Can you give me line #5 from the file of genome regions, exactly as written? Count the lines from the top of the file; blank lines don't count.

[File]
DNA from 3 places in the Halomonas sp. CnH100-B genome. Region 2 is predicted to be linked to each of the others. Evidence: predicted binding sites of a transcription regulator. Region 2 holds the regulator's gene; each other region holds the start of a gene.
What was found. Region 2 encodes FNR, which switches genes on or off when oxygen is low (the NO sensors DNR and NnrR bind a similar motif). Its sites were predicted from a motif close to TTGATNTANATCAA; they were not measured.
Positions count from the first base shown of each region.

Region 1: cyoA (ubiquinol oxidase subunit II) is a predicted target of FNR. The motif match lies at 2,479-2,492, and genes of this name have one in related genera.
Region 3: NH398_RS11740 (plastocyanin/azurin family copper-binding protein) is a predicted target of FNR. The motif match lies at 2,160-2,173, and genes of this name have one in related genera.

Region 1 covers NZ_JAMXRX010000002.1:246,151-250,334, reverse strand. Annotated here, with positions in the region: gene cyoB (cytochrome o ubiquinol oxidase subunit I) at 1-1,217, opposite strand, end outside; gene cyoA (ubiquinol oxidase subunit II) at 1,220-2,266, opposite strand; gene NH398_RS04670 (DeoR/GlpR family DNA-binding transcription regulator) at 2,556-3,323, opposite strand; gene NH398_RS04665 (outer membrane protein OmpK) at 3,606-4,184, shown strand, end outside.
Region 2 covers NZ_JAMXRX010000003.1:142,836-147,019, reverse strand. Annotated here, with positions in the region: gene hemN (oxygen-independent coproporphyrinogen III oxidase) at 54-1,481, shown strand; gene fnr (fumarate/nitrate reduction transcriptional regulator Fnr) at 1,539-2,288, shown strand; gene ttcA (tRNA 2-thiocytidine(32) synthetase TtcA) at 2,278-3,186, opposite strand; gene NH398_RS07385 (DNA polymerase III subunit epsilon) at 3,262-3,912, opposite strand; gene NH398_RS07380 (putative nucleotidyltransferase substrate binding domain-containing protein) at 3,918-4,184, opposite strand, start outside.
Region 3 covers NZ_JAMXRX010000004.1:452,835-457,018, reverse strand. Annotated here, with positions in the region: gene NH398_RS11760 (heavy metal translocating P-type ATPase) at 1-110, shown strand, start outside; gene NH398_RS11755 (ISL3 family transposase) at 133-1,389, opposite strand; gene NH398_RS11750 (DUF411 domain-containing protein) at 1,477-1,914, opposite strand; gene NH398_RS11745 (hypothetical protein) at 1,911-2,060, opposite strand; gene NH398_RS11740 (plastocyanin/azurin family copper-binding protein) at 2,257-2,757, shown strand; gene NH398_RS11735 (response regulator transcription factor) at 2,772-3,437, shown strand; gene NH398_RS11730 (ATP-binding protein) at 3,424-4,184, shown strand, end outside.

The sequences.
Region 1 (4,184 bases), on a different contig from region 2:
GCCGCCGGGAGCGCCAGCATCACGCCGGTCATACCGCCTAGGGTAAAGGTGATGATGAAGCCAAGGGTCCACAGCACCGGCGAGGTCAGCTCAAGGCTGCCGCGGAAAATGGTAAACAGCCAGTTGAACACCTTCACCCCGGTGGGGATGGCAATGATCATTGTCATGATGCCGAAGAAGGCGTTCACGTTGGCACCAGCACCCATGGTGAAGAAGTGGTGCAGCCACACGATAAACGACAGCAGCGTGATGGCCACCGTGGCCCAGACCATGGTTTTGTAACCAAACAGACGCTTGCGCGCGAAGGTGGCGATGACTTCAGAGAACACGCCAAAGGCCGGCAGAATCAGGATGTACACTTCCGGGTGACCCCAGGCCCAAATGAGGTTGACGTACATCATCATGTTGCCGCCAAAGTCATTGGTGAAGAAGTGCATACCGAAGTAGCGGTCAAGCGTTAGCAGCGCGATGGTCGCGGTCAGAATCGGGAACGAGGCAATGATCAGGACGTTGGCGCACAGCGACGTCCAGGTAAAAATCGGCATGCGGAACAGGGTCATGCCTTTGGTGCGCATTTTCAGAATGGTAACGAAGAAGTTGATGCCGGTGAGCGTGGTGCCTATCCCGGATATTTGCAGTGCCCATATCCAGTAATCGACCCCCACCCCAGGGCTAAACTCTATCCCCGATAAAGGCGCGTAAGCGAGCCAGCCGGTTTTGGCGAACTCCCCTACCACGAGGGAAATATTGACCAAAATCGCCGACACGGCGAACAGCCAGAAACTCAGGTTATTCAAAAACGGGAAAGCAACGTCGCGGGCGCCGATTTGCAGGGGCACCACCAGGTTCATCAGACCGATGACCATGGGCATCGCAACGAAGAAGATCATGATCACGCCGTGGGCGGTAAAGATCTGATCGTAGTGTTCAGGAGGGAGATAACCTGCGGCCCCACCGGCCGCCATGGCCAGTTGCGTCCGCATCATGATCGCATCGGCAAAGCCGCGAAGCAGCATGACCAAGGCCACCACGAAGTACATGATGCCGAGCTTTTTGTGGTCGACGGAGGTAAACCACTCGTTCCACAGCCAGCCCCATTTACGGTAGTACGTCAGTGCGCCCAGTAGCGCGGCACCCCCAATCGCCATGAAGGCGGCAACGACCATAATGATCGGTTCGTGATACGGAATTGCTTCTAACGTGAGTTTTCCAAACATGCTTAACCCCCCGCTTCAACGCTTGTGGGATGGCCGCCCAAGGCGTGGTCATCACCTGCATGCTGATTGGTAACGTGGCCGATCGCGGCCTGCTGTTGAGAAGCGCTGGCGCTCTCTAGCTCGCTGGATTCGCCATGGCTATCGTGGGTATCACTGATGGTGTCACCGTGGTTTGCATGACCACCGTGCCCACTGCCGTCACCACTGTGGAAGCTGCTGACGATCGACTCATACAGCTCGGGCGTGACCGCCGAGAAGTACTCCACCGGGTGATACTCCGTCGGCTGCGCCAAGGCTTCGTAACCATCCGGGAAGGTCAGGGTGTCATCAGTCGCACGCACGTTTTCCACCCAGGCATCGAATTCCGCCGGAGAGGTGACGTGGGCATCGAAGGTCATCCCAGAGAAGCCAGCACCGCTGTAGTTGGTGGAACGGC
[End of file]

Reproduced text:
Region 3: NH398_RS11740 (plastocyanin/azurin family copper-binding protein) is a predicted target of FNR. The motif match lies at 2,160-2,173, and genes of this name have one in related genera.